Waaay cool, the makers of the Sky Cafe have created a mealworm feeder specifically for bluebirds. The new Sky Cafe is totally squirrel proof for starters. The design will keep larger birds out, thus saving precious mealworms for your bluebirds. The large baffle, or hat, also protects food and birds from the elements. A high quality mealworm feeder that may be pole mounted or hung, you know will be around for many years of use and enjoyment
There are lots of groovy dish-type mealworm feeders out there, but as soon as birds discover the tasty morsels, the worms will disappear in no time flat! Seems lots of birds love mealworms… especially live ones.
If you’re forever running to the store in order to keep your mealworm feeder filled, you may want to consider buying them in bulk. It’s far more economical if you’re feeding live worms. Stored in the fridge, the worms stay in a dormant state until they’re warmed up, so no worries of creepy-crawly things in your fridge! The bedding used is nothing more than wheat bran, purchased at your local grocery store.
If you’ve been trying to attract bluebirds with no luck…live worms are the ticket! Bluebirds seem to find this precious food source quickly, and will stick around if mealworms are fed on a consistent basis. Our bluebirds have braved the tough winters of North Georgia for the past few years now… ever since their mealworm feeder is always stocked with live worms. The heated baths help too, and it’s got to be this combination that has allowed us to witness so many successful broods!
Here’s to spring!
It doesn’t look so bad here, maybe the rivets on the baffle are starting to give, and the nice green luster is gone, but this bird feeder pole serves the purpose quite well. Holding a good-size hopper on top, and two hanging feeders, with enough room for weather guards too. It’s really a nice set up. The bottom of the pole even sits in an auger, that screws down into the ground about eight to ten inches. So what’s the problem?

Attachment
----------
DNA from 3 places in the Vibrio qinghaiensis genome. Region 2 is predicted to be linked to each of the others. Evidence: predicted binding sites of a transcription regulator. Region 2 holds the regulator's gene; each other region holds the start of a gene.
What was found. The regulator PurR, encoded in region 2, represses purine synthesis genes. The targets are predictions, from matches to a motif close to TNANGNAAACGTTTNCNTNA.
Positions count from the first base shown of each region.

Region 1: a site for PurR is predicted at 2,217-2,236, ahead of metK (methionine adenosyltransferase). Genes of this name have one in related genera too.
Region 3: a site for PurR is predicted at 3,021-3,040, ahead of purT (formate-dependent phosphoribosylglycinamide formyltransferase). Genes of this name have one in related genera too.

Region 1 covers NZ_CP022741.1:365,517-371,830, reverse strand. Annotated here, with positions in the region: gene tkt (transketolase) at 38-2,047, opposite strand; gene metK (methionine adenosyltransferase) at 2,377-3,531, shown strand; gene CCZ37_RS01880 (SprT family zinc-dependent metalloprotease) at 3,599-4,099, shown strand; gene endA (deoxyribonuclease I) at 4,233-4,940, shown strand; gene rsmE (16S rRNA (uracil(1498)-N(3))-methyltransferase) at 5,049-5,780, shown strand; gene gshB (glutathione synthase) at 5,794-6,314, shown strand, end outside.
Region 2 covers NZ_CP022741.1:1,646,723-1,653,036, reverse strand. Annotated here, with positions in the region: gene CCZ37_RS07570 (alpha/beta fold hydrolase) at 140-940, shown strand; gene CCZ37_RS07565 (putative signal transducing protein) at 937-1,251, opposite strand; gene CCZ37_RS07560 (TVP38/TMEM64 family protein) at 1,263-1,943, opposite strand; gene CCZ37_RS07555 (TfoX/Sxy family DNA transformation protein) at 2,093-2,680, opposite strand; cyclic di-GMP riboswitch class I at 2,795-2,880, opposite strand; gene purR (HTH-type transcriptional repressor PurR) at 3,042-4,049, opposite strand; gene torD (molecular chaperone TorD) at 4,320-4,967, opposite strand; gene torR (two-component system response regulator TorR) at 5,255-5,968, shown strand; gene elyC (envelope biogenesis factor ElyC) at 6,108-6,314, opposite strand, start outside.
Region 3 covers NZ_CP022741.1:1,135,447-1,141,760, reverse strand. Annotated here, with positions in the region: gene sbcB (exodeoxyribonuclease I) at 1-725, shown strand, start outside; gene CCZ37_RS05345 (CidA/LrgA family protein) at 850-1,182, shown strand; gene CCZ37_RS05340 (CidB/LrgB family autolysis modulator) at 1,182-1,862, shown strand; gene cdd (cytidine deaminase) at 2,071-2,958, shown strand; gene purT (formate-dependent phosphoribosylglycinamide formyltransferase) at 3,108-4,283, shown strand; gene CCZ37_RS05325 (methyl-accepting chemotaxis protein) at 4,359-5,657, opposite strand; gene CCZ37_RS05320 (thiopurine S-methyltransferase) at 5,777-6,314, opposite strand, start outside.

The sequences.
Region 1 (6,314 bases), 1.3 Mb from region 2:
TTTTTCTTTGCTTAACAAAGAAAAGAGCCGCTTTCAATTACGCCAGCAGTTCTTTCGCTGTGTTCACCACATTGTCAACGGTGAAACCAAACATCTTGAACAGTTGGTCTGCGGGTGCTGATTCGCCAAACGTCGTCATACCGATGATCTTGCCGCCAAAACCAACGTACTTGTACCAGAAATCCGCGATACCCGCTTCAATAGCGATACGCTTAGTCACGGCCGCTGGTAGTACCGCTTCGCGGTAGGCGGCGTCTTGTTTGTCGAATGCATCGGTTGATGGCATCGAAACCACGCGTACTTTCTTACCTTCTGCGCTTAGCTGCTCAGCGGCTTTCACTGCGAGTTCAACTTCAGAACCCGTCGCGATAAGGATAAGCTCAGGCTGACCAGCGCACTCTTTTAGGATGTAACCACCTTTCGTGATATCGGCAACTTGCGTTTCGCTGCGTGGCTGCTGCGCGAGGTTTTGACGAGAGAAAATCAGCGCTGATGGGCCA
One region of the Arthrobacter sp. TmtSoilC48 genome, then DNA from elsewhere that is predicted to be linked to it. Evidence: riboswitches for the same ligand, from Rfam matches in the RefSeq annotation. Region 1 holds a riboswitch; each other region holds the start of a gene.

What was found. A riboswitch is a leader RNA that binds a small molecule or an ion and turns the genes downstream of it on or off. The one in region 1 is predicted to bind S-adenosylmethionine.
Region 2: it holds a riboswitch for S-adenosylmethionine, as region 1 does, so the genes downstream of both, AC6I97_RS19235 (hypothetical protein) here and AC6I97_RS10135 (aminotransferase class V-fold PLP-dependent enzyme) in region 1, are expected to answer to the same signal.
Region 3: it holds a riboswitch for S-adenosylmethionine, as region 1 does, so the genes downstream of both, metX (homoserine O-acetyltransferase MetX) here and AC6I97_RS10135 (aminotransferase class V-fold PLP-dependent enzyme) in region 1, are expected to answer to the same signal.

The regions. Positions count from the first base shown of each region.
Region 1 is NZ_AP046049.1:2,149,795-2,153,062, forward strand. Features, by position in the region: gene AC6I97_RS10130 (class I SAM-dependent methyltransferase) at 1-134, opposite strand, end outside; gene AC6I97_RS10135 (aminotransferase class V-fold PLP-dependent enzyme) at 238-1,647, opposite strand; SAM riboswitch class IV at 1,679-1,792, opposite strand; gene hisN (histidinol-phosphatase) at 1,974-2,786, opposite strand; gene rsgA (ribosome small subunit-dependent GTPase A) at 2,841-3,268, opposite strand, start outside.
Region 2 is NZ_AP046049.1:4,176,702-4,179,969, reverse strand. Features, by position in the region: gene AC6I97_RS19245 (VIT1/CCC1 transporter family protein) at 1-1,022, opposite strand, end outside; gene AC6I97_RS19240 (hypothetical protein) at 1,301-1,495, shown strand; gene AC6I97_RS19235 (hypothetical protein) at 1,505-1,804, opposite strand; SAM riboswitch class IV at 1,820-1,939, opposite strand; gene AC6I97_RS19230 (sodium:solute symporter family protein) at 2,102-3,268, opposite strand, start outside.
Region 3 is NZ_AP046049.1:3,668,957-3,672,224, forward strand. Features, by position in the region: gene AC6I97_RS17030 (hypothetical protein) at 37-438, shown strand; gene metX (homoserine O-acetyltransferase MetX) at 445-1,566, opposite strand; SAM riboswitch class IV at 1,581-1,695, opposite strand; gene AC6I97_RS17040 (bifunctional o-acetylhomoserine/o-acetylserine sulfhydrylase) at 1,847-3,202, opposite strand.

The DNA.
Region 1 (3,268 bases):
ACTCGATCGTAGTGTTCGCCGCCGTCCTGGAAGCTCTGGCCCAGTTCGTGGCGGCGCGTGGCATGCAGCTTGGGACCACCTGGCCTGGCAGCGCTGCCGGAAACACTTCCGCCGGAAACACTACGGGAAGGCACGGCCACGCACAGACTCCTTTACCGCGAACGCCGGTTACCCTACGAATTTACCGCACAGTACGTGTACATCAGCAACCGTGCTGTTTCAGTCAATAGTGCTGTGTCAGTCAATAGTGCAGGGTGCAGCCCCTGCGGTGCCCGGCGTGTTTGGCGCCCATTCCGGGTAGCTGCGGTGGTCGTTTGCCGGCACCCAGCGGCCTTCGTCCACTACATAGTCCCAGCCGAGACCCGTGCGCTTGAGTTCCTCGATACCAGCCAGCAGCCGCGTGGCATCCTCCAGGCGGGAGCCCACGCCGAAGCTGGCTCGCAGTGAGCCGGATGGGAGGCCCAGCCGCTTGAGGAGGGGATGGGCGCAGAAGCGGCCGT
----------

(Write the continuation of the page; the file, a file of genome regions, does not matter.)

If you could see this bird feeder pole now, you’d laugh, or maybe think “what the heck?”. It now sports a heavy rope which is braced against three ground stakes… professionally tied and knotted by a former sailor! Now I was very excited to purchase a brand new shiny bird feeder pole, which I plan to install as soon as the weather warms up (along with thorough cleanings of all the feeders). I can only hope the triple-braced contraption holds up until then. Today I tightened the rope, and added a small bungee to keep it from slipping further down the pole.
The ground is just overly saturated with water right now 🙁
Besides all the Georgia rain, and snow we’ve had this winter, our leaf misters ran all summer at the top of the small bank. The ground was already wet before winter’s mess. So I’m thinking why did I buy the new pole? Maybe some cement would have been a wiser option.
The most effective way to foil squirrels and protect your feeders from their disruptive antics, is with a squirrel baffle. A quality baffle is a one-time investment that will save your birdseed and ultimately your money in the long run.
The best part about using a hanging squirrel baffle is the versatility. Some folks even use them as weather guards alone (like me) to protect feeders from the elements. Most will serve as weather guards throughout the changing seasons. Keeping snow in winter, rain, and direct sun in sweltering summer heat, from ever reaching and spoiling the bird food. This will also save money by keeping food fresher longer. Not to mention, squirrel baffles also protect feathered friends at your feeder while dining. Although this feeder hangs from a pole with a baffle in place, one is also used to protect the feeder. Check out that snow sitting on top!
Planning and proper placement are two key factors when setting up new baffles. One must always remember squirrels’ uncanny acrobatic and athletic abilities! The little furry critters can jump sideways almost 10 feet. So, the horizontal “launching point” must be taken into consideration. Don’t hang the feeder near anything they might be able to jump from sideways. Vertically speaking, be sure the bottom of the feeder is at least five feet from ground level.
All in all, a great investment for novice to advanced backyard birders. Sparing you much aggravation and headache should squirrels be a problem in the yard.